A more concerning reason is that these identities are often intentionally over privileged. Why? This is actually the typical scenario while working to create a locked down identity that can do only what it is supposed to do. However, this can be difficult if something breaks and now the business is impacted. Far too often DevOps teams are told to “get it working now” and “go back and fix it later.” In turn, they do what is asked of them and give the identity the wide open “*” privilege, and the crisis is managed, the business is happy, life goes back to normal and the DevOps team goes onto the next task; never to return to fix it later.

This leads to the next common mistake, what I like to call “lost” identities. These are identities that have either been created or modified and then forgotten. They just sit there in the cloud environment, still very much alive but with nothing to do. That is until someone finds it and decides to use it, which leads to the next mistake.

The third most common mistake is that these identities are often used for unintended purposes … or better said “it made that thing work, so I’ll use it for this thing as well.” While true, it worked, but at what cost? Did it just give full access to sensitive data? Do you even know that it has this access?  Does anyone know that it has this access? The answer to the last two questions is commonly “no.” Even worse is when a bad actor finds one and uses it for their ends. What a great way to hide their actions. So, if good security is based on good operations then let’s learn from these common mistakes to ensure that your non-human identities are provisioned and managed appropriately, throughout their entire lifecycle. 

Spoiler alert, there is no such thing as a silver bullet … no matter what some people say. The truth is that it takes good old-fashioned blood, sweat and tears to effectively manage and secure your cloud environment. That said, there are some best practices within Identity and Data Governance that should be followed to help make that task manageable. While some may say “I hate best practices”; it is important to remember the power is in the context. Best practices exist to point you in the right direction and when applied in the context of your business, they can be extremely powerful.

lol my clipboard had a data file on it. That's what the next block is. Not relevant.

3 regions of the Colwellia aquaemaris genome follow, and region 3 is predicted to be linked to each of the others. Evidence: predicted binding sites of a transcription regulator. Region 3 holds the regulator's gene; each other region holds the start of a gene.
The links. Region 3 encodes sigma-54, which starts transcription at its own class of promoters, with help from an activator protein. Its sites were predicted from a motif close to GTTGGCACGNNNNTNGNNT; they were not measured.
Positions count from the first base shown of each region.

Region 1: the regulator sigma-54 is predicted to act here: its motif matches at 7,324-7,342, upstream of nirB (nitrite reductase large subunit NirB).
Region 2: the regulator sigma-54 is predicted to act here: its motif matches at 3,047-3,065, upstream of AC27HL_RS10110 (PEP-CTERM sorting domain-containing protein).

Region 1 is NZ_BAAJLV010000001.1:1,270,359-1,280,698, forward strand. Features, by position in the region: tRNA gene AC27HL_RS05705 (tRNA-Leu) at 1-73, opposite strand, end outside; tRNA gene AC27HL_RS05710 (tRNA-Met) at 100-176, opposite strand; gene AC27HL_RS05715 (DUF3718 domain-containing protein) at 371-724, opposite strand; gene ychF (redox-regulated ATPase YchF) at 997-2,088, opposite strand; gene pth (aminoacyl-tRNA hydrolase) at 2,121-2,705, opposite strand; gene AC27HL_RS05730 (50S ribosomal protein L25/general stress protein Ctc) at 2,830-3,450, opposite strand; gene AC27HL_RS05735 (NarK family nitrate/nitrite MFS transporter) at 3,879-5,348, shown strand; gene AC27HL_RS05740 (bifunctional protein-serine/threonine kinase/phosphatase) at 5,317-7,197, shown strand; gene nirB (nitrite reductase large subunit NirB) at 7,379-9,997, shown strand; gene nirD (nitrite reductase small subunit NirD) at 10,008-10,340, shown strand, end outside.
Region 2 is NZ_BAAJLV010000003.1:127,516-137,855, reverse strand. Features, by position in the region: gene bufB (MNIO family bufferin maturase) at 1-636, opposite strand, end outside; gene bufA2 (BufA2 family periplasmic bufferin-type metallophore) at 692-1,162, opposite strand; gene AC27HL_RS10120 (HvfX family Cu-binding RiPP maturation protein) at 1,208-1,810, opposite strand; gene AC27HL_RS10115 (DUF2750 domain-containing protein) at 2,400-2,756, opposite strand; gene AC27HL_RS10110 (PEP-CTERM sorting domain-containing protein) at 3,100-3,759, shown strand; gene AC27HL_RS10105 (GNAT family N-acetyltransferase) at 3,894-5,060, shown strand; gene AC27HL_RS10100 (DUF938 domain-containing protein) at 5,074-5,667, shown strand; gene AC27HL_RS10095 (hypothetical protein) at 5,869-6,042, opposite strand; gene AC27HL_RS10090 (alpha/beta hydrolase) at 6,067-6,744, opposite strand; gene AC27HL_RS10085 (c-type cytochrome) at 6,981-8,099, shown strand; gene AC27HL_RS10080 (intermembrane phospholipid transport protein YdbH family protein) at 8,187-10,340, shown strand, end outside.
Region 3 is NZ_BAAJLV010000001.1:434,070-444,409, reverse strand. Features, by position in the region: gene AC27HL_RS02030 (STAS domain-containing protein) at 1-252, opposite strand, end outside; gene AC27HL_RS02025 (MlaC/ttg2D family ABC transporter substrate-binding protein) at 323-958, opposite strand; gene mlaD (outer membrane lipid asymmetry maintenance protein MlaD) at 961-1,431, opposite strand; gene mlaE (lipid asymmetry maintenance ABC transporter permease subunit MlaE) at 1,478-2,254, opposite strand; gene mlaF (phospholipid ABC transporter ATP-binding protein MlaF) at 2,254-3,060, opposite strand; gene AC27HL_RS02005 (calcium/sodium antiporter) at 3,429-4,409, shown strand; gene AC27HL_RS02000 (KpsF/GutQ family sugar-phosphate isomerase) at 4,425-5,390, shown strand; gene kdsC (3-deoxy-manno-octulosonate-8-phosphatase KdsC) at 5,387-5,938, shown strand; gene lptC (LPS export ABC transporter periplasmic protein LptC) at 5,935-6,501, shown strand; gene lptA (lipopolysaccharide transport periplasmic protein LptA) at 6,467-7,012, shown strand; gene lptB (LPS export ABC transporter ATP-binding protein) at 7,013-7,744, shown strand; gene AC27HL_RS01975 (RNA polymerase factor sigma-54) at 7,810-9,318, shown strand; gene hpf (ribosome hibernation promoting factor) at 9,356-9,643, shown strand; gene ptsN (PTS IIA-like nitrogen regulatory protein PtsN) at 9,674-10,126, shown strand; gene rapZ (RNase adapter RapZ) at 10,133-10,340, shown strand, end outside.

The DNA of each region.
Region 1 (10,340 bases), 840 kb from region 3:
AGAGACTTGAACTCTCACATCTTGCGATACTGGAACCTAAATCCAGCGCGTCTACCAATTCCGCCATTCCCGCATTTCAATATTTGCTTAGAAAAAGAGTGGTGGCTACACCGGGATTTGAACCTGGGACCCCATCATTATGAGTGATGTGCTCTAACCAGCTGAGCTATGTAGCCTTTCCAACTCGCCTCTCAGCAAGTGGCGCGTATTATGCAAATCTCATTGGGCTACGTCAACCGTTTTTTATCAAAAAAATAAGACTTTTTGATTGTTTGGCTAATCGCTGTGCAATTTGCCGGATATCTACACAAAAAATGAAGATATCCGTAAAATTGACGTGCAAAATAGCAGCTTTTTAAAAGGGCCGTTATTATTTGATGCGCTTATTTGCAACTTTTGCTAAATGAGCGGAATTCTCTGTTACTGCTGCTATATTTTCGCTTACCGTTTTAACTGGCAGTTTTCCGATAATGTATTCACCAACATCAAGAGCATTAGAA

Best Practices for Securing Non-human Identities
The first best practice is the need to identify all of the non-human identities that truly exist in the cloud environment -- not what your admin team says it should be, not what your audit team has checked off on their spreadsheets, but what actually exists. Next, you need to know and understand what each and every one of their effective permissions are.

This means that you need to know exactly what each identity can do, within and across the cloud environment. Again, this isn’t what your teams think they can do, but what they actually can do. It is important to know, with absolute certainty, if these identities took any unintended actions. 

It is critical to understand what data these identities can access inside the cloud environment. Much like in the previous example, it is important to be aware if and/or what has been done to this data. On top of that, given how fast things move in the cloud and the myriad of teams with their hands in it, you need to have this awareness at all times. Only at this point, can you truly attest the ability to manage non-human identities and secure each cloud environment.

Non-human identities represent both an extremely powerful function as well as a complex risk in the public cloud, requiring constant attention. By effectively managing non-human identities, which form part of the new boundary for cloud security, it not only strengthens the information security model, but enables organizations to be able to move at the speed of the cloud.